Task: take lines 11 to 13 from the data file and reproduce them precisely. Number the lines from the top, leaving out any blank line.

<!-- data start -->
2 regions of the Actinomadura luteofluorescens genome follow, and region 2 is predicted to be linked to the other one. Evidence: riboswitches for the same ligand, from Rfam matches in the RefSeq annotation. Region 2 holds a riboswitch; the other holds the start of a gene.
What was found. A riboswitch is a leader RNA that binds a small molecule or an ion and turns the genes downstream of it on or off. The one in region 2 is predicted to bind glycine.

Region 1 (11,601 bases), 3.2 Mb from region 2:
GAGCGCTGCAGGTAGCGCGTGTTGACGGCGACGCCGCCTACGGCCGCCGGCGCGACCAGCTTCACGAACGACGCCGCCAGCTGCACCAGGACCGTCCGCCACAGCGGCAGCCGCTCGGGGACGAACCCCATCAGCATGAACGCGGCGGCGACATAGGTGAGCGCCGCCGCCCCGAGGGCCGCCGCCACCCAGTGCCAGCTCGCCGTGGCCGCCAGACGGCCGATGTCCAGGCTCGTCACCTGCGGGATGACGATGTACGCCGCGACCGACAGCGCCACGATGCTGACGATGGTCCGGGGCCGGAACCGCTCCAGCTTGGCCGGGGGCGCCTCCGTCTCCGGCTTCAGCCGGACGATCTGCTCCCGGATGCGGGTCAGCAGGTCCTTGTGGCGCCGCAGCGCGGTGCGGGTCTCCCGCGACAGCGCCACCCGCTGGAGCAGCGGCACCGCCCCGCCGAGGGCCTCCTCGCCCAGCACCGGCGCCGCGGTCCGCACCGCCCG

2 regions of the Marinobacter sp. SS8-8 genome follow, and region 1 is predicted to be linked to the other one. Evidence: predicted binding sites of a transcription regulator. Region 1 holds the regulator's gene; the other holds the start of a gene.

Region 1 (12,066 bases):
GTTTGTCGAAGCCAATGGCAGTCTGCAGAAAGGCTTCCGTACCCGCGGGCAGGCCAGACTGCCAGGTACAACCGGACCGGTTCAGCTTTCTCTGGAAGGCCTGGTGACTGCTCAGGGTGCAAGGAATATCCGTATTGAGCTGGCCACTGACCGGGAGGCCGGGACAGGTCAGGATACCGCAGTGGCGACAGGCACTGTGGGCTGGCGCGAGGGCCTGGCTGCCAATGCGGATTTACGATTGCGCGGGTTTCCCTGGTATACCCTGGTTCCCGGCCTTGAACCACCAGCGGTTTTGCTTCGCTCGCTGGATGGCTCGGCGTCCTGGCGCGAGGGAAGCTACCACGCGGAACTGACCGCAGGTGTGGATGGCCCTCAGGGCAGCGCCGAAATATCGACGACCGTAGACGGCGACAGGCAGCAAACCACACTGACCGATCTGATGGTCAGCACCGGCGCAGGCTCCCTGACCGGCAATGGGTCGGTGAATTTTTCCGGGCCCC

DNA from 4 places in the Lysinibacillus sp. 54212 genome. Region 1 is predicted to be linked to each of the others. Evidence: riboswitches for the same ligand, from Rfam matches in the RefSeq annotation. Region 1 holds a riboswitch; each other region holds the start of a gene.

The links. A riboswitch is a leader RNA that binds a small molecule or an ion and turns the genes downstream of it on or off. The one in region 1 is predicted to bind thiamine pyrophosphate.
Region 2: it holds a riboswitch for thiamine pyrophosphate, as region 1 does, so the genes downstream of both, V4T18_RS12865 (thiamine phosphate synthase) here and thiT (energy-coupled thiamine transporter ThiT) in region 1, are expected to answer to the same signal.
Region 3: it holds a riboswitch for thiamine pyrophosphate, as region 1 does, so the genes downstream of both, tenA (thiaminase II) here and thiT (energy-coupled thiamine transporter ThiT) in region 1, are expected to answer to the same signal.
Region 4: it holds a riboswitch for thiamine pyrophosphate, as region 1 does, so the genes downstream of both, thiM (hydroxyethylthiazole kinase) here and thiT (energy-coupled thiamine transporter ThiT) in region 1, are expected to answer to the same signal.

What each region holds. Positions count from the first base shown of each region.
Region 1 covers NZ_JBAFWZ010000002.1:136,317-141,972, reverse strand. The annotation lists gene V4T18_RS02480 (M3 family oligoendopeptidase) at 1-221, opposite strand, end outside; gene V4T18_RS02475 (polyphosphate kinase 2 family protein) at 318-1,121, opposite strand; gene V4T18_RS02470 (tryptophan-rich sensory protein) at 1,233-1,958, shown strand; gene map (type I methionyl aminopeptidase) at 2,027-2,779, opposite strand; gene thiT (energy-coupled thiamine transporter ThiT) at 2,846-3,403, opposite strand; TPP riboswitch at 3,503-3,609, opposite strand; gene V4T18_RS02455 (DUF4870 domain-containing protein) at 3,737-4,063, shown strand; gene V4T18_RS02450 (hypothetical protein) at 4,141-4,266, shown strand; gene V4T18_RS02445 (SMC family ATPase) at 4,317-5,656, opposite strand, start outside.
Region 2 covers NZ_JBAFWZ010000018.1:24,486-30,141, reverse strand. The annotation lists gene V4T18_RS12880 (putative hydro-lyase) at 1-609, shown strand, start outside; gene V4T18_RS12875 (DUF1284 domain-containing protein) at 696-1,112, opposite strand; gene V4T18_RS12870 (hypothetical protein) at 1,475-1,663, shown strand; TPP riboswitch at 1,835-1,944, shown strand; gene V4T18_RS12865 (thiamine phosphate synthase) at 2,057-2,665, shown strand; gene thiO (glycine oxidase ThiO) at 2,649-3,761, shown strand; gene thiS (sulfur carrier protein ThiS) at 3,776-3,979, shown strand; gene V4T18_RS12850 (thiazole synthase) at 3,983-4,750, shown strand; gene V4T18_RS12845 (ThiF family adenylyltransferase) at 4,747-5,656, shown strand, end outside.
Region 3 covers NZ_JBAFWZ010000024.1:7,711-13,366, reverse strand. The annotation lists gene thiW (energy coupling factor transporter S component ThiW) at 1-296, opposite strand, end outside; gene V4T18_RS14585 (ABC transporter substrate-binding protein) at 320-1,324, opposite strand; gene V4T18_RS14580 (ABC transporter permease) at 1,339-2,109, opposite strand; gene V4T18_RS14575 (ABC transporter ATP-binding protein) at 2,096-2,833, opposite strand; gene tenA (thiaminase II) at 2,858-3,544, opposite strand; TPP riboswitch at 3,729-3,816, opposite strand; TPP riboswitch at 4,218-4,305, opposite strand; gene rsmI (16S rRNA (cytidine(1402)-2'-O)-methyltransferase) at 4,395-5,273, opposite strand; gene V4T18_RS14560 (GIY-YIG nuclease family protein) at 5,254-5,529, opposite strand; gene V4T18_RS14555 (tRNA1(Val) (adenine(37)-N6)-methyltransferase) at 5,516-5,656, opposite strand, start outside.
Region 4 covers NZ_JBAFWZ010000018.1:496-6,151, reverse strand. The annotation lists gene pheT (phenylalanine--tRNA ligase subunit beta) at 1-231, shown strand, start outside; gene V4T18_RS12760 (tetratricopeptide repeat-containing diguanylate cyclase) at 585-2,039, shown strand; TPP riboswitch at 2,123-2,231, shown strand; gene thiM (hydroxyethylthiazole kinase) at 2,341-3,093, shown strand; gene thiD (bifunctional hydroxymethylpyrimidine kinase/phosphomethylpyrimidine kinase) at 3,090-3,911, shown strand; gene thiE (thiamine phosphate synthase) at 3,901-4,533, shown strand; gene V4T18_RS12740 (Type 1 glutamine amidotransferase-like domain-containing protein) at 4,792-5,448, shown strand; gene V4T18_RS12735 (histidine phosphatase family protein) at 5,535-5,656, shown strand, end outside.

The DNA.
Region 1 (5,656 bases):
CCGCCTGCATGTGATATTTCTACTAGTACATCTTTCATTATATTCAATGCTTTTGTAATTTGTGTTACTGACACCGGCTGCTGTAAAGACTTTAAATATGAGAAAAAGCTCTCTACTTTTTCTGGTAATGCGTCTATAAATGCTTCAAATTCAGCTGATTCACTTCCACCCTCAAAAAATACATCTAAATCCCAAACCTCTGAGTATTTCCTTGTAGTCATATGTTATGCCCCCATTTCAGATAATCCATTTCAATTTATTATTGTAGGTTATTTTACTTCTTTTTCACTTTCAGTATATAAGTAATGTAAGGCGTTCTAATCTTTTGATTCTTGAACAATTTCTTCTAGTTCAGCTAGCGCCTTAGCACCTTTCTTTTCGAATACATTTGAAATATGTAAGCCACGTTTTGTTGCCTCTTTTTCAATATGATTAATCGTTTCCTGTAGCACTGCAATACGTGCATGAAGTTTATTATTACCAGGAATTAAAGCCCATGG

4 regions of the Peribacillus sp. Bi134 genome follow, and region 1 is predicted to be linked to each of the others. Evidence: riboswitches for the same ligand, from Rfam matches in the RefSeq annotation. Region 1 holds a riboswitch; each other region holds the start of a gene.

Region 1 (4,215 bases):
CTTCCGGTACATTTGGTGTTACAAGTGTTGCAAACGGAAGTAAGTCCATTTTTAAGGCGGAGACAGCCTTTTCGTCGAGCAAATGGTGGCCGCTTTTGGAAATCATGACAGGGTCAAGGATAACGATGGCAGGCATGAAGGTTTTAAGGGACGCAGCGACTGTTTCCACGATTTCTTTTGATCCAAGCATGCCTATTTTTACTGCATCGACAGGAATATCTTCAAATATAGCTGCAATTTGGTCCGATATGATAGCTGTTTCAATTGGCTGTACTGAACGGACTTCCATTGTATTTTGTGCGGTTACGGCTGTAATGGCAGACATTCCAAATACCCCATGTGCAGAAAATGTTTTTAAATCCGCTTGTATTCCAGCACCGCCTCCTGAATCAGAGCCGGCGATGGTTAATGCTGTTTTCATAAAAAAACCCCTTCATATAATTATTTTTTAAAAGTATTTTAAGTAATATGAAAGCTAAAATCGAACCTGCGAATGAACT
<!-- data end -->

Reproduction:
Region 3: it holds a riboswitch for thiamine pyrophosphate, as region 1 does, so the genes downstream of both, tenA (thiaminase II) here and thiT (energy-coupled thiamine transporter ThiT) in region 1, are expected to answer to the same signal.
Region 4: it holds a riboswitch for thiamine pyrophosphate, as region 1 does, so the genes downstream of both, thiM (hydroxyethylthiazole kinase) here and thiT (energy-coupled thiamine transporter ThiT) in region 1, are expected to answer to the same signal.

What each region holds. Positions count from the first base shown of each region.